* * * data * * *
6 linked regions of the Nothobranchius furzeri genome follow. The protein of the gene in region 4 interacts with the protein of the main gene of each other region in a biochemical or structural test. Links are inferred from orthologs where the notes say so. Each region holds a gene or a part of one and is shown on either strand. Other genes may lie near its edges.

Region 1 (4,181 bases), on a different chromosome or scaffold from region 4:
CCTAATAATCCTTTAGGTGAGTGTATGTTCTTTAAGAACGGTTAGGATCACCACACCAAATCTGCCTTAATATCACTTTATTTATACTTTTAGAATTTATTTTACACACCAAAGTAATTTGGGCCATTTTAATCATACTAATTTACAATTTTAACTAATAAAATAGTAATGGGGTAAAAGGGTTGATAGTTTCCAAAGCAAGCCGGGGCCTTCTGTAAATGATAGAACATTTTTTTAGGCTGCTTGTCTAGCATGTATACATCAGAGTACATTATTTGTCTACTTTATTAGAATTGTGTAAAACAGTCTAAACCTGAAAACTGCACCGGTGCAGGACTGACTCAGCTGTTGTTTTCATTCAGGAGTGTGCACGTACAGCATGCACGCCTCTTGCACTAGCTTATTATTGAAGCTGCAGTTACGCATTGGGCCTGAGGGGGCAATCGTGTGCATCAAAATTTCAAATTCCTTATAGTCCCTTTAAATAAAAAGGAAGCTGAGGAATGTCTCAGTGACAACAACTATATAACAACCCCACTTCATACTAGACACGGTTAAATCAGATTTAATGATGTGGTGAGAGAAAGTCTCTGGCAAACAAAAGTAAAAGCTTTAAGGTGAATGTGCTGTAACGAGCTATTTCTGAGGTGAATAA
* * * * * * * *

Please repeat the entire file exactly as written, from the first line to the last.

6 linked regions of the Nothobranchius furzeri genome follow. The protein of the gene in region 4 interacts with the protein of the main gene of each other region in a biochemical or structural test. Links are inferred from orthologs where the notes say so. Each region holds a gene or a part of one and is shown on either strand. Other genes may lie near its edges.

Region 1 (4,181 bases), on a different chromosome or scaffold from region 4:
CCTAATAATCCTTTAGGTGAGTGTATGTTCTTTAAGAACGGTTAGGATCACCACACCAAATCTGCCTTAATATCACTTTATTTATACTTTTAGAATTTATTTTACACACCAAAGTAATTTGGGCCATTTTAATCATACTAATTTACAATTTTAACTAATAAAATAGTAATGGGGTAAAAGGGTTGATAGTTTCCAAAGCAAGCCGGGGCCTTCTGTAAATGATAGAACATTTTTTTAGGCTGCTTGTCTAGCATGTATACATCAGAGTACATTATTTGTCTACTTTATTAGAATTGTGTAAAACAGTCTAAACCTGAAAACTGCACCGGTGCAGGACTGACTCAGCTGTTGTTTTCATTCAGGAGTGTGCACGTACAGCATGCACGCCTCTTGCACTAGCTTATTATTGAAGCTGCAGTTACGCATTGGGCCTGAGGGGGCAATCGTGTGCATCAAAATTTCAAATTCCTTATAGTCCCTTTAAATAAAAAGGAAGCTGAGGAATGTCTCAGTGACAACAACTATATAACAACCCCACTTCATACTAGACACGGTTAAATCAGATTTAATGATGTGGTGAGAGAAAGTCTCTGGCAAACAAAAGTAAAAGCTTTAAGGTGAATGTGCTGTAACGAGCTATTTCTGAGGTGAATAA